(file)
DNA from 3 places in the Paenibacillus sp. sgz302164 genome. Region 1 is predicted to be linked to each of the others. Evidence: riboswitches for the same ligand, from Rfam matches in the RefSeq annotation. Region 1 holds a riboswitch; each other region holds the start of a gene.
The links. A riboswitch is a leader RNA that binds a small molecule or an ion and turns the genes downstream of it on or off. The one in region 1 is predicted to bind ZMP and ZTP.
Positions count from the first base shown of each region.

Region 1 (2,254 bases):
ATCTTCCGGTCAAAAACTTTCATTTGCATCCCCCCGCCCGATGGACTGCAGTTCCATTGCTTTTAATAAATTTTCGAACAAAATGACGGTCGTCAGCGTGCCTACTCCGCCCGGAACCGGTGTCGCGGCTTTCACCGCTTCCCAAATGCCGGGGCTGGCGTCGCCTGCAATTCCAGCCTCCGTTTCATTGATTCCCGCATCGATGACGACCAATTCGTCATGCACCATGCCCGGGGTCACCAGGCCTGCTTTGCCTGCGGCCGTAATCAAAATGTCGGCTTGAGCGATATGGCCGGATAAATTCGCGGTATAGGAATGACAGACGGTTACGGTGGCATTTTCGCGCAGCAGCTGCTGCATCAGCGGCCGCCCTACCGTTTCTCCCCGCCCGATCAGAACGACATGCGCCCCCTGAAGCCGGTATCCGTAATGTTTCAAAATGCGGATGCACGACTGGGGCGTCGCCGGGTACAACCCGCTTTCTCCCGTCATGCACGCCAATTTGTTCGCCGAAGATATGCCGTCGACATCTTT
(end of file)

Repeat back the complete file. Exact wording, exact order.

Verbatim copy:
DNA from 3 places in the Paenibacillus sp. sgz302164 genome. Region 1 is predicted to be linked to each of the others. Evidence: riboswitches for the same ligand, from Rfam matches in the RefSeq annotation. Region 1 holds a riboswitch; each other region holds the start of a gene.
The links. A riboswitch is a leader RNA that binds a small molecule or an ion and turns the genes downstream of it on or off. The one in region 1 is predicted to bind ZMP and ZTP.
Positions count from the first base shown of each region.

Region 1 (2,254 bases):
ATCTTCCGGTCAAAAACTTTCATTTGCATCCCCCCGCCCGATGGACTGCAGTTCCATTGCTTTTAATAAATTTTCGAACAAAATGACGGTCGTCAGCGTGCCTACTCCGCCCGGAACCGGTGTCGCGGCTTTCACCGCTTCCCAAATGCCGGGGCTGGCGTCGCCTGCAATTCCAGCCTCCGTTTCATTGATTCCCGCATCGATGACGACCAATTCGTCATGCACCATGCCCGGGGTCACCAGGCCTGCTTTGCCTGCGGCCGTAATCAAAATGTCGGCTTGAGCGATATGGCCGGATAAATTCGCGGTATAGGAATGACAGACGGTTACGGTGGCATTTTCGCGCAGCAGCTGCTGCATCAGCGGCCGCCCTACCGTTTCTCCCCGCCCGATCAGAACGACATGCGCCCCCTGAAGCCGGTATCCGTAATGTTTCAAAATGCGGATGCACGACTGGGGCGTCGCCGGGTACAACCCGCTTTCTCCCGTCATGCACGCCAATTTGTTCGCCGAAGATATGCCGTCGACATCTTT